Sunday, 28 August 2011

The Secret of a Reasonably Priced DVD collection: Don’t buy new releases

I bought my first DVD player in 2002 and have been hooked ever since on the virtues of digitised entertainment. I trashed my old VCR and my tapes and indulged myself in a buying frenzy of titles from every era and every possible genre that had never been released before on video. I revelled in the special features, the audio commentaries, and other ephemera that were used to sell this new-fangled product to the gullible consumer

Still waiting for my Amazon order
I’m straying off-topic to make the observation I know, but as far as music is concerned, it’s well known that CDs have been suffering a slump in sales lately because of the extent to which the web has revolutionised the way we listen to music. I hope that that this is not an indication of the DVD’s death knell, since I feel as though I am the format’s number 1 fan. I am not interested in the technology per se, as much as what the it can do to make my love of movies and old TV shows more affordable and practical for me in my daily life. I can be very stubborn and stick with something until I think I’ve got it figured out which is what I’ve been doing with DVDs for the past nine or so years. So the recent developments in home entertainment of streaming and other innumerable ways of accessing almost anything online have not left much of an impression on me. I don’t see the point in shelling out more money for data for streaming for instance, when I’ve already purchased the titles that are my favourites and are sitting right here on my living room bookshelf.

I do have a reasonable collection of discs, and think I know the secret to buying movies that you can keep for the rest of your life and watch whenever you want. It’s to become more knowledgeable about all of the films that weren’t say, only released on DVD last week thereby minimising your purchase of new releases, that is if you have to buy them at all. This of course points to my obvious bias toward my own tastes and my opinion that what gets released these days is frankly, of inferior quality. I am a nostalgist at heart, and leave it to the Roger Ebert’s of the world to convert the philistine masses to watching movies by virtue of the fact that they have been recently released and have no bearing on what has come before them. To me, films earn their stature within a context of a wider canon which places them in their proper place with the great movies of the past.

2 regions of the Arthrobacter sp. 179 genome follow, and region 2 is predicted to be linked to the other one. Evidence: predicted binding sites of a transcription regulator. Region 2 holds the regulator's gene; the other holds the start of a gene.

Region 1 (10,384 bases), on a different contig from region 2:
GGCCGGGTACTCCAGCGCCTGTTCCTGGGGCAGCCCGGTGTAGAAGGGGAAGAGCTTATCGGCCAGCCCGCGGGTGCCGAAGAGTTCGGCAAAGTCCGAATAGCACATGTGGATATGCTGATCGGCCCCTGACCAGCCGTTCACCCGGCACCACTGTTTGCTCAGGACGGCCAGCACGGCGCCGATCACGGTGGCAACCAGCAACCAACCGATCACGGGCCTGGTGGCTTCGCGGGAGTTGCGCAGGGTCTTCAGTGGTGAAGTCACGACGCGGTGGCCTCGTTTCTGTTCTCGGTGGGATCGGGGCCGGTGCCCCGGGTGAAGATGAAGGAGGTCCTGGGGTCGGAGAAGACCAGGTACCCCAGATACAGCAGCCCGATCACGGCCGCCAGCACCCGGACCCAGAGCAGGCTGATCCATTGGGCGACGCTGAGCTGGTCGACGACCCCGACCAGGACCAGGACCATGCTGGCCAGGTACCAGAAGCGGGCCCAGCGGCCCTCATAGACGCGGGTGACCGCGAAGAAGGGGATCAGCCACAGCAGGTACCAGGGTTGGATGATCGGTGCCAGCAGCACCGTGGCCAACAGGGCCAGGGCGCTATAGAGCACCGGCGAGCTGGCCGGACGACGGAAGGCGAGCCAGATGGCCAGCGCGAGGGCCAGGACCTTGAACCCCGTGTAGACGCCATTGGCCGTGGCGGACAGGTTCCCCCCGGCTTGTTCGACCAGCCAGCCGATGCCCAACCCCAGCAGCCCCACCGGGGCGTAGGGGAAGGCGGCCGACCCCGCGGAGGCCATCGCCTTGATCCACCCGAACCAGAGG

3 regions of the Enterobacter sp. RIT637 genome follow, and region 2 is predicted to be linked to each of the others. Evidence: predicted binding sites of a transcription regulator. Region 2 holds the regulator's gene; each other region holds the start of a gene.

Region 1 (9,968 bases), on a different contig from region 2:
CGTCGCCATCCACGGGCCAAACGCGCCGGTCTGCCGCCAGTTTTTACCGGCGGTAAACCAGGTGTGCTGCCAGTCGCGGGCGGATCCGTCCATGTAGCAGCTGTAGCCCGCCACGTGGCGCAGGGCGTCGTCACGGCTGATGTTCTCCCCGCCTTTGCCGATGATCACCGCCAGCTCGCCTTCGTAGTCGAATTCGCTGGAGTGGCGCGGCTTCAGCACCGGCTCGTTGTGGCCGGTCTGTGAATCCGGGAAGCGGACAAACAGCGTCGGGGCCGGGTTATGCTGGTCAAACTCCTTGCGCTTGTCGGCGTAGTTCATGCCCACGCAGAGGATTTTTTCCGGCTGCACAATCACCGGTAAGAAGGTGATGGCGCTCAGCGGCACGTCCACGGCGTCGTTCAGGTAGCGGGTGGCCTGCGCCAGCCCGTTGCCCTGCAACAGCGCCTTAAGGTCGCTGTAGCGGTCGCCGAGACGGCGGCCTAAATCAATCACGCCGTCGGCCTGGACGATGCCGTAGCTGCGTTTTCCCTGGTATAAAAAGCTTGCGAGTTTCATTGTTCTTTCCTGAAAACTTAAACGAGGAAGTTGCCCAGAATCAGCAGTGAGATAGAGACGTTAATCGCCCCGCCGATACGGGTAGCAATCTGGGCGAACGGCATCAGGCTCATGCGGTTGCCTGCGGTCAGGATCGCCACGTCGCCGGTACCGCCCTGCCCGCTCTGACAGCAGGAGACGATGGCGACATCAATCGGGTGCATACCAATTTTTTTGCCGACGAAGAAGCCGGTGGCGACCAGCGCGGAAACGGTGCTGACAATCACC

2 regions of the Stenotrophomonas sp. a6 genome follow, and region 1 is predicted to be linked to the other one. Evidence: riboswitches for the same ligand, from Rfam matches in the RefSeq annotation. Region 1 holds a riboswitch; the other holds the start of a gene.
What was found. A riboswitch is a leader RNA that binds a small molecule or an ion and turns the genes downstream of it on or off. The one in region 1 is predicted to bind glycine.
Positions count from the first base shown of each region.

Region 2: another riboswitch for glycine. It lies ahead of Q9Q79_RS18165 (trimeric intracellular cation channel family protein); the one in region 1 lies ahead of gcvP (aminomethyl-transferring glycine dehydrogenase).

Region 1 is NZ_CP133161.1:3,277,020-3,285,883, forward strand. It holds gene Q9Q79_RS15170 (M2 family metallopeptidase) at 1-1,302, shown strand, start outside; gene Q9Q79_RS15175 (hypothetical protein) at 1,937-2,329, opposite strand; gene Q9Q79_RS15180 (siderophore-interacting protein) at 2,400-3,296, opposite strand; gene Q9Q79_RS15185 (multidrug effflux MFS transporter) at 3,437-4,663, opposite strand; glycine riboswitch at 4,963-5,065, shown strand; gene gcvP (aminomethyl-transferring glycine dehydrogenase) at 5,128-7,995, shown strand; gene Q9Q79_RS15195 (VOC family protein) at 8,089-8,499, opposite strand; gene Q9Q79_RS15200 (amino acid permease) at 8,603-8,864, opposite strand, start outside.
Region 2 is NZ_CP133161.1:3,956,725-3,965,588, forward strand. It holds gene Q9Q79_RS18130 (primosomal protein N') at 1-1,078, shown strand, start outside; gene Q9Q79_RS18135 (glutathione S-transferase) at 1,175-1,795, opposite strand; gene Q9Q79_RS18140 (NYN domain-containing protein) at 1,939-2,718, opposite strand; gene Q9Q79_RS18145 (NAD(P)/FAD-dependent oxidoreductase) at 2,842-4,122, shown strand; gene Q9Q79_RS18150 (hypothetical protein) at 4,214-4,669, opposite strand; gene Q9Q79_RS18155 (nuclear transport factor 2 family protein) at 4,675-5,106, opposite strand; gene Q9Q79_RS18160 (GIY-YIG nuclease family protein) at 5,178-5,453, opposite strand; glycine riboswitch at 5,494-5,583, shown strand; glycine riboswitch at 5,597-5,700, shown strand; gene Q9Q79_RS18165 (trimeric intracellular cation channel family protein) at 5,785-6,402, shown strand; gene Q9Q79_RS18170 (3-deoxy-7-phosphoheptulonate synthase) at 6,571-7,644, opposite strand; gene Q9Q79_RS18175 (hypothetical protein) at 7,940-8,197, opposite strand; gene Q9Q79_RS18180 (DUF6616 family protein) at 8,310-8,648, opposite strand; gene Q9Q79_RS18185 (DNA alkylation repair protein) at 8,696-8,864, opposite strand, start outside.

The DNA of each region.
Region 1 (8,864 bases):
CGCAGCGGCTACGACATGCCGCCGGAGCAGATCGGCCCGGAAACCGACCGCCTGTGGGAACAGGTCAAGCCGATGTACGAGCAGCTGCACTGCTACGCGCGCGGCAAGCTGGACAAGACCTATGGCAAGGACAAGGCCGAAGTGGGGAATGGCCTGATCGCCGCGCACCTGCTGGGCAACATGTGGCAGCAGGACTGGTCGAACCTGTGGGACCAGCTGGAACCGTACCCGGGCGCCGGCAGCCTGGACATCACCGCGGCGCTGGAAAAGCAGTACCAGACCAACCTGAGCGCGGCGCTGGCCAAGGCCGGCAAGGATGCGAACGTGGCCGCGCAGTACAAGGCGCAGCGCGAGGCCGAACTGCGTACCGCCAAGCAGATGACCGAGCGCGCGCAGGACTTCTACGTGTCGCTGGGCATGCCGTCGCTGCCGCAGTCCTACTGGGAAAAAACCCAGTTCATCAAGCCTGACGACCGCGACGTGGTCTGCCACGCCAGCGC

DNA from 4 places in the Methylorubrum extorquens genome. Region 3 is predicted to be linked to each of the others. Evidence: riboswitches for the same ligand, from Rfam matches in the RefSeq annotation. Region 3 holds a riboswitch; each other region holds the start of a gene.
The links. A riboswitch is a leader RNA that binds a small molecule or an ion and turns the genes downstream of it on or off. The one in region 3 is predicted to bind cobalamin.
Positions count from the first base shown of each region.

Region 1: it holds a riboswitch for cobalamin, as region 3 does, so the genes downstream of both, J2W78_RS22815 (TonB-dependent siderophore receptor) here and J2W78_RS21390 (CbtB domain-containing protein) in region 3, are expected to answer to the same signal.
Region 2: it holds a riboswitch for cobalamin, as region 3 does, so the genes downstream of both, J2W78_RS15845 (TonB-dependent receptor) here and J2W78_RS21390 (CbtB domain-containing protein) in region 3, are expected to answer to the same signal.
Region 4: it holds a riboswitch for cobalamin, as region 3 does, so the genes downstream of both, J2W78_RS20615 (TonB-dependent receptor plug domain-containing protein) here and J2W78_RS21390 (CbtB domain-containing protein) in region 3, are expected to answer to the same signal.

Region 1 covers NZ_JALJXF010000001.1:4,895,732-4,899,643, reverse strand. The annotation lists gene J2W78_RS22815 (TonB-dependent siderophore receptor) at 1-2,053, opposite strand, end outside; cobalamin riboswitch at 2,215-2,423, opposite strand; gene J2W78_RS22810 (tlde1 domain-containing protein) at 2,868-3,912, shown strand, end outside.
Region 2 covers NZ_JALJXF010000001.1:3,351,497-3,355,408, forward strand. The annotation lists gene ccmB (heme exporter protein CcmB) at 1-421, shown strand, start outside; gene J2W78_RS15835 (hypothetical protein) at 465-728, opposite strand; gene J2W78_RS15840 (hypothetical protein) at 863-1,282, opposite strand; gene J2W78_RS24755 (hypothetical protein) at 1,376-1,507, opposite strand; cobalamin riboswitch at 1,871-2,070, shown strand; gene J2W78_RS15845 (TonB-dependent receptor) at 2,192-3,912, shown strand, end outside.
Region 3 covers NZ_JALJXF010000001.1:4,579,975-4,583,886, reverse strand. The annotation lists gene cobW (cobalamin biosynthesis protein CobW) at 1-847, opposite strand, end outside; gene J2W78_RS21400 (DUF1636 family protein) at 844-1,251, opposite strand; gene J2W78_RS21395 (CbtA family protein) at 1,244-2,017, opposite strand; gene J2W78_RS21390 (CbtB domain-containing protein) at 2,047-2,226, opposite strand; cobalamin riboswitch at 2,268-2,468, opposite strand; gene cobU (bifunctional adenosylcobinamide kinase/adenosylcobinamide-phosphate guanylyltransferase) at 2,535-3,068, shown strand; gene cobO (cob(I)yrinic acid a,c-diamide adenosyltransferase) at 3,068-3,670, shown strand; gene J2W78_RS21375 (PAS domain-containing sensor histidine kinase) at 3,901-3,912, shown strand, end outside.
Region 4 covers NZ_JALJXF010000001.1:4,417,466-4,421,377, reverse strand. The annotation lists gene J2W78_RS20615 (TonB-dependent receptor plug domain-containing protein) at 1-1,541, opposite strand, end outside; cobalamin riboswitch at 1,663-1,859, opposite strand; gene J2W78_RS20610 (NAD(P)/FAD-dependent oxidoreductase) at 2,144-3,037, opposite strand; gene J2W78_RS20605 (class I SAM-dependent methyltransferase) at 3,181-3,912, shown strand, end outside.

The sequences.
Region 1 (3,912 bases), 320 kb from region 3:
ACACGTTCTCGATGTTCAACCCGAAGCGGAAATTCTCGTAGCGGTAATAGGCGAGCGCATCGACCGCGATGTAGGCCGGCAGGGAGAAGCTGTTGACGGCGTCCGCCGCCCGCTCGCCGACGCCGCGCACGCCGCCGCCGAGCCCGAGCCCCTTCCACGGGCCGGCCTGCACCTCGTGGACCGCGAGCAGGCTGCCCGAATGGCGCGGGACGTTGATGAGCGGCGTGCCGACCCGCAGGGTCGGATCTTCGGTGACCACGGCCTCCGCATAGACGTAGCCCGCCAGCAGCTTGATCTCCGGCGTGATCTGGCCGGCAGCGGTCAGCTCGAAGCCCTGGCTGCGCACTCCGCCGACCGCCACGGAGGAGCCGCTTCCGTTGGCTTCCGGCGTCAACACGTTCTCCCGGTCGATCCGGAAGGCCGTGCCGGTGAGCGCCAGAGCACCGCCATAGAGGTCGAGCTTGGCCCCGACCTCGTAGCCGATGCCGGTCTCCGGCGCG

Very few of the DVDs that I own have I ever bought as new releases, if any. Always, if I want to see a movie that’s been recently released to the cinemas, I wait for the price of the DVD to go down and then I buy it at the reduced price. I refuse to pay $30 or more for a title when in six to twelve months it may be available for $15 or even less. What I refer to as ‘classic titles’ are those older films that have come and gone, whether its been only relatively recently, or ‘a long time ago.’ Classic titles on first release are in my experience never as expensive in the retail stores as recent films that have just been released on DVD after recently being withdrawn from release in the cinemas.

Joe Kane's superior movie guide for those in the know
I’m sure that there are many more informed consumers than ever before, by virtue of the fact that there is such a wide range of information available about the great movies of the past and other more recent films that are rapidly gaining stature as the new classics. There’s no excuse for not knowing what you may enjoy watching from the voluminous archives of movies gone by. But if like me, you like to have your favourites at your fingertips, there is nothing that compares to buying the DVD and bypassing the alternatives that either may prove to be more expensive in the long run, or not as convenient as you might like them to be for your purposes.

There are also plenty of film guides available and the one I like the best is the Virgin Film Guide. It’s reviews are detailed and well-written and updated every couple of years to include new films. The bible for hard core critics is the Time Out Guide which is a bit too trendy for me but I believe contains good reviews of cult films not endorsed by Leonard Maltin and other mainstream critics. My personal favourite is The Phantom of the Movies Videoscope by Joe Kane, which I found in a second hand bookstore, so it may sadly be hard to find.

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